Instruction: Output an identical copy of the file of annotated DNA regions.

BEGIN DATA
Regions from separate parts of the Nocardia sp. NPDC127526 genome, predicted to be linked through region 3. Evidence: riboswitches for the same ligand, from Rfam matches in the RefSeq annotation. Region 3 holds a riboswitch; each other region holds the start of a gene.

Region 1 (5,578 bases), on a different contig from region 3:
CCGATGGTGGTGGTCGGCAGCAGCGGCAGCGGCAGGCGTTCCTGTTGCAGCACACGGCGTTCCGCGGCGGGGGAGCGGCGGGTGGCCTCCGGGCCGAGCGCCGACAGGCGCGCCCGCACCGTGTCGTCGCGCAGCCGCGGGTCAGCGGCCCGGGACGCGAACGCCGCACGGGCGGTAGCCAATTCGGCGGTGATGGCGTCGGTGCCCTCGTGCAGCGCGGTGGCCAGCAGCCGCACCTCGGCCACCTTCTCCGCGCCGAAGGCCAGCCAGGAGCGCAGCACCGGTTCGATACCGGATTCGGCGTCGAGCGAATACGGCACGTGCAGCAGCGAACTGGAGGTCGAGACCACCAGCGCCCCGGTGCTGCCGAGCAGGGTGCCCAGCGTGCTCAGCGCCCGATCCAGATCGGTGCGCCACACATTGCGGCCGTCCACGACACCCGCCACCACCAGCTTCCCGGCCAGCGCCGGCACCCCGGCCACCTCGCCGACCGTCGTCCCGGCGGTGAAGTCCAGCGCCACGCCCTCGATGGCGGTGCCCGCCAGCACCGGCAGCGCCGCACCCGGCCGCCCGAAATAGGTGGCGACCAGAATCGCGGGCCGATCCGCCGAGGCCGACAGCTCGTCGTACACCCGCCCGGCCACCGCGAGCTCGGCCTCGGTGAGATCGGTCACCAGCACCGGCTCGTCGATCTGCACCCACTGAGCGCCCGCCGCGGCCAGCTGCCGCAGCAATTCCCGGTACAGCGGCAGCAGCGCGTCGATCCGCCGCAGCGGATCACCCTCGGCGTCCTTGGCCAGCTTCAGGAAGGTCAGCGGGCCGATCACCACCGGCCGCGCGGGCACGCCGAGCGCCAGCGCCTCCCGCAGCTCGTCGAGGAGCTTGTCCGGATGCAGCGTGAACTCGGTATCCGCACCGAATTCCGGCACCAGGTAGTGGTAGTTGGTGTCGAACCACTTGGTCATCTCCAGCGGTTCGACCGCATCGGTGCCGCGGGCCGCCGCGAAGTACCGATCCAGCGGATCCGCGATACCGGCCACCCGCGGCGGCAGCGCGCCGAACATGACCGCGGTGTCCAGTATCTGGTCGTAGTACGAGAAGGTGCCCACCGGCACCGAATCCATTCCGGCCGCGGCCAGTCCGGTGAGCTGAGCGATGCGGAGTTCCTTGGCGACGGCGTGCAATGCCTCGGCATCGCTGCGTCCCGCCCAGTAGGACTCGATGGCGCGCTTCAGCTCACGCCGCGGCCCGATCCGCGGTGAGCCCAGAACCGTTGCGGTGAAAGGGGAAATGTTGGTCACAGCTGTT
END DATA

Regions from separate parts of the Nocardia sp. NPDC127526 genome, predicted to be linked through region 3. Evidence: riboswitches for the same ligand, from Rfam matches in the RefSeq annotation. Region 3 holds a riboswitch; each other region holds the start of a gene.

Region 1 (5,578 bases), on a different contig from region 3:
CCGATGGTGGTGGTCGGCAGCAGCGGCAGCGGCAGGCGTTCCTGTTGCAGCACACGGCGTTCCGCGGCGGGGGAGCGGCGGGTGGCCTCCGGGCCGAGCGCCGACAGGCGCGCCCGCACCGTGTCGTCGCGCAGCCGCGGGTCAGCGGCCCGGGACGCGAACGCCGCACGGGCGGTAGCCAATTCGGCGGTGATGGCGTCGGTGCCCTCGTGCAGCGCGGTGGCCAGCAGCCGCACCTCGGCCACCTTCTCCGCGCCGAAGGCCAGCCAGGAGCGCAGCACCGGTTCGATACCGGATTCGGCGTCGAGCGAATACGGCACGTGCAGCAGCGAACTGGAGGTCGAGACCACCAGCGCCCCGGTGCTGCCGAGCAGGGTGCCCAGCGTGCTCAGCGCCCGATCCAGATCGGTGCGCCACACATTGCGGCCGTCCACGACACCCGCCACCACCAGCTTCCCGGCCAGCGCCGGCACCCCGGCCACCTCGCCGACCGTCGTCCCGGCGGTGAAGTCCAGCGCCACGCCCTCGATGGCGGTGCCCGCCAGCACCGGCAGCGCCGCACCCGGCCGCCCGAAATAGGTGGCGACCAGAATCGCGGGCCGATCCGCCGAGGCCGACAGCTCGTCGTACACCCGCCCGGCCACCGCGAGCTCGGCCTCGGTGAGATCGGTCACCAGCACCGGCTCGTCGATCTGCACCCACTGAGCGCCCGCCGCGGCCAGCTGCCGCAGCAATTCCCGGTACAGCGGCAGCAGCGCGTCGATCCGCCGCAGCGGATCACCCTCGGCGTCCTTGGCCAGCTTCAGGAAGGTCAGCGGGCCGATCACCACCGGCCGCGCGGGCACGCCGAGCGCCAGCGCCTCCCGCAGCTCGTCGAGGAGCTTGTCCGGATGCAGCGTGAACTCGGTATCCGCACCGAATTCCGGCACCAGGTAGTGGTAGTTGGTGTCGAACCACTTGGTCATCTCCAGCGGTTCGACCGCATCGGTGCCGCGGGCCGCCGCGAAGTACCGATCCAGCGGATCCGCGATACCGGCCACCCGCGGCGGCAGCGCGCCGAACATGACCGCGGTGTCCAGTATCTGGTCGTAGTACGAGAAGGTGCCCACCGGCACCGAATCCATTCCGGCCGCGGCCAGTCCGGTGAGCTGAGCGATGCGGAGTTCCTTGGCGACGGCGTGCAATGCCTCGGCATCGCTGCGTCCCGCCCAGTAGGACTCGATGGCGCGCTTCAGCTCACGCCGCGGCCCGATCCGCGGTGAGCCCAGAACCGTTGCGGTGAAAGGGGAAATGTTGGTCACAGCTGTT